Aug 29, 2016
12:00 PM
149 13th Street (Building 149), main second floor seminar room (2204)

Wither Random Field Theory?

A fundamental goal in "brain mapping" with functional Magnetic Resonance Imaging (fMRI) is localising the parts of the brain activated by a task. The standard tool for making this inference has been Random Field Theory (RFT), a collection of results for Gaussian Processes of the null statistic image (implemented in the two most widely used packages, SPM & FSL).  RFT provides inference on individual voxels (voxel-wise) and sets of contiguous suprathreshold voxels (cluster-wise) while controlling the familywise error rate, the chance of one or more false positives over the brain.  I will discuss how RFT methods have been used for the past 25 years, show some small-scale evaluations that pointed to problems with RFT when the degrees-of-freedom are low.  I will then show results from a recent study based on the wealth of (1000's of) publicly available resting-state fMRI datasets; these massive evaluations show that, even with n=20 or 40 subjects, RFT suffers from slightly conservative voxel-wise inferences and sometimes catastrophically liberal cluster-wise inferences.  I will discuss the reasons for these failures of RFT and practical solutions going forward.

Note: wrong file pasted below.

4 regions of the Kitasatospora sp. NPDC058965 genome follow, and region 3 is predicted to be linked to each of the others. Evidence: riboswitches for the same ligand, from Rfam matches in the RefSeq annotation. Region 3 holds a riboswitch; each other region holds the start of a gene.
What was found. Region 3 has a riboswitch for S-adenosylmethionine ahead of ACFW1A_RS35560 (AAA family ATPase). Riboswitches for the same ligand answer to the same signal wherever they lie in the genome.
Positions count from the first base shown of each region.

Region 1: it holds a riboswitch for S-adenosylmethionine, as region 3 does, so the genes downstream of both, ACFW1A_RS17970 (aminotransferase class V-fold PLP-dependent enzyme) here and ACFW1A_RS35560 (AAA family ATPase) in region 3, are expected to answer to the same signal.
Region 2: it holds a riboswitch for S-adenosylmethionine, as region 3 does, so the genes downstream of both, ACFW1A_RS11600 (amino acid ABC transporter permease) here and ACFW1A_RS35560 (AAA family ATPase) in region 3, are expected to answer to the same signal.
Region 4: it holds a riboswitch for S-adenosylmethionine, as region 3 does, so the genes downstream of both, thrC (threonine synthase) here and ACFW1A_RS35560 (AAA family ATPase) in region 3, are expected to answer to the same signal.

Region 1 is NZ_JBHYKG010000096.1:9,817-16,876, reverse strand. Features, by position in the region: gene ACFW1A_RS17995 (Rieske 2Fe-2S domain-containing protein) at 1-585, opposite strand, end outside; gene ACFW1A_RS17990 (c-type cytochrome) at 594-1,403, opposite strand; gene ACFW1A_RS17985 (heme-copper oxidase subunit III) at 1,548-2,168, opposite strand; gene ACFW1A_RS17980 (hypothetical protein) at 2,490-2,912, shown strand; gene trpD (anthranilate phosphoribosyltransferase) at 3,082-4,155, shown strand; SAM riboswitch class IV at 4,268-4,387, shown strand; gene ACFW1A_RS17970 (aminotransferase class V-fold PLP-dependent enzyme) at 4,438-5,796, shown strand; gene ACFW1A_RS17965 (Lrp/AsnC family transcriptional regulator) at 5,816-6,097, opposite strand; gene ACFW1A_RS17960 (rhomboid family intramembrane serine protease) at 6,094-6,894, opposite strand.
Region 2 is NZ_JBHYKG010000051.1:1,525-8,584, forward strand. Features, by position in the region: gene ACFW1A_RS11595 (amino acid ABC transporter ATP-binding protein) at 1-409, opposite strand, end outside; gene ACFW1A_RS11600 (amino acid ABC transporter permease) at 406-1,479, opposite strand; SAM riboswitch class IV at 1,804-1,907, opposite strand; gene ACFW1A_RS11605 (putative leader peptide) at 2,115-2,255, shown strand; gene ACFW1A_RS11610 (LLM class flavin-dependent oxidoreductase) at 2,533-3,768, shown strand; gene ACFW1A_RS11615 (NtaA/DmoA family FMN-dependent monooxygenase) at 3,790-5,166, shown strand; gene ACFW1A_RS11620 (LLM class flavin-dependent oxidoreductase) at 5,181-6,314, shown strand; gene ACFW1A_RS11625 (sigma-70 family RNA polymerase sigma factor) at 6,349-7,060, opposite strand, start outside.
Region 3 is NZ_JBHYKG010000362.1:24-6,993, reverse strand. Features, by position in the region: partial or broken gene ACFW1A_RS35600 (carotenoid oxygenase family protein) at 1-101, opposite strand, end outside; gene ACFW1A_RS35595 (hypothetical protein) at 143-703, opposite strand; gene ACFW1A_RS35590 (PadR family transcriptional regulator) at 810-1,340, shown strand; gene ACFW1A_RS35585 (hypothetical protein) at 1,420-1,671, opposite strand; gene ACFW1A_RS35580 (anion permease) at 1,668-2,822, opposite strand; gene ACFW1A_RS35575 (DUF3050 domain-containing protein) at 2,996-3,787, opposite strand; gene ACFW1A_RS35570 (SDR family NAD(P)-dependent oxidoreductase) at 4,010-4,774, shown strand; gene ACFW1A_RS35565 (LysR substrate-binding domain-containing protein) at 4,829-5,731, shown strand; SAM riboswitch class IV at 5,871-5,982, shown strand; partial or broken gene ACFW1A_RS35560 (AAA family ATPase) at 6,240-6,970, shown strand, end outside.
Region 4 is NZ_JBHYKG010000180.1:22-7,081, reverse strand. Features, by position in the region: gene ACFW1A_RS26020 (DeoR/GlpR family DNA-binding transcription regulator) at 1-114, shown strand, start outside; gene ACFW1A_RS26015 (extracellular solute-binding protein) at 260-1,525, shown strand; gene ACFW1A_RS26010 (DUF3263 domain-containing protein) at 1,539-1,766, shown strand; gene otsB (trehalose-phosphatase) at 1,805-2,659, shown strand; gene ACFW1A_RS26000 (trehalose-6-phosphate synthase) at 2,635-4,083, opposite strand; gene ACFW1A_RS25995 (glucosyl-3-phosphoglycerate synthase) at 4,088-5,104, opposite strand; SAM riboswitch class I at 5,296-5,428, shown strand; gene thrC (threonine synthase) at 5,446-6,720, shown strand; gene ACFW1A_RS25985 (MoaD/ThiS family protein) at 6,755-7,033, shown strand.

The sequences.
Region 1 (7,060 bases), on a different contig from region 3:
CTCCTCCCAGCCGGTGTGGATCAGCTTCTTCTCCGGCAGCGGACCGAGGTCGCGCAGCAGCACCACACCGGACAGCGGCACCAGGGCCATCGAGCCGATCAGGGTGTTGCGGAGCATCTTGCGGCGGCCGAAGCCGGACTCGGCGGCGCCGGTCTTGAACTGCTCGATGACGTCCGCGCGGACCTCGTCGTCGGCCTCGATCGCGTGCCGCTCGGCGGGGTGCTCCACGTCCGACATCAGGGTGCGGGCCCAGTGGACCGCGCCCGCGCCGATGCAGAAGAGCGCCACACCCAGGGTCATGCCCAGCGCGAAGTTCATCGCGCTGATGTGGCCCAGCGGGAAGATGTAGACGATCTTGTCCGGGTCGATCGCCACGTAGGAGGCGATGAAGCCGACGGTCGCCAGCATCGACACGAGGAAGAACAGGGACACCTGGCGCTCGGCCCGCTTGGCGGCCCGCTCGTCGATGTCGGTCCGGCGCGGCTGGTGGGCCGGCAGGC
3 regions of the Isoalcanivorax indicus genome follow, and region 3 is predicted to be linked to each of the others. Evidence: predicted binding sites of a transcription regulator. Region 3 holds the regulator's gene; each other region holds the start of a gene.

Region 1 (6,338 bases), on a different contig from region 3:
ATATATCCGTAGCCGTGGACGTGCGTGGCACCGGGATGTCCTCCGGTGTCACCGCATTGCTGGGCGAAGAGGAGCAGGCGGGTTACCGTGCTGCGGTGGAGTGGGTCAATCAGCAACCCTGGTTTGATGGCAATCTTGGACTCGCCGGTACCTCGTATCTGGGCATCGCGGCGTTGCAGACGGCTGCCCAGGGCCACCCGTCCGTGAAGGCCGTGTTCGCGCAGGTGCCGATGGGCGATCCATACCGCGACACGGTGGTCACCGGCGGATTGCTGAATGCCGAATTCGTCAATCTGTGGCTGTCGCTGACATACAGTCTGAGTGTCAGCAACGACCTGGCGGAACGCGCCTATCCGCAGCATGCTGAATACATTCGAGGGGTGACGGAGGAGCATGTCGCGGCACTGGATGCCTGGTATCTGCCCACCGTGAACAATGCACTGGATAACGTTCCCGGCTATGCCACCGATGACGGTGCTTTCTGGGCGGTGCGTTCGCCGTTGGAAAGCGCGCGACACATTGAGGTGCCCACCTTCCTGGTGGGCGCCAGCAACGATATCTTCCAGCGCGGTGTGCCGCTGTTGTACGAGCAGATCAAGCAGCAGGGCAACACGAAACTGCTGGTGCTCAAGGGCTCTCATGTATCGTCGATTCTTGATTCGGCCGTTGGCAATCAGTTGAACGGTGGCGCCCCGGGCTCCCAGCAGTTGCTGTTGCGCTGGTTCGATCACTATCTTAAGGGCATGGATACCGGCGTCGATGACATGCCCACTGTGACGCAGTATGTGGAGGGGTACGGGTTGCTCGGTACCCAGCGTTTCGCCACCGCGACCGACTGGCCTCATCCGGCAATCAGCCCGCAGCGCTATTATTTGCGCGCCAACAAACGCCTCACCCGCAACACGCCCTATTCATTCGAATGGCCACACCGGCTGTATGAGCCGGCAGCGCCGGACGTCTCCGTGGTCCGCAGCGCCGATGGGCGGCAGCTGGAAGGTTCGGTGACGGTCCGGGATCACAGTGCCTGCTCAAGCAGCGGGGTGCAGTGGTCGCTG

Joint work with Anders Eklund & Hans Knutsson.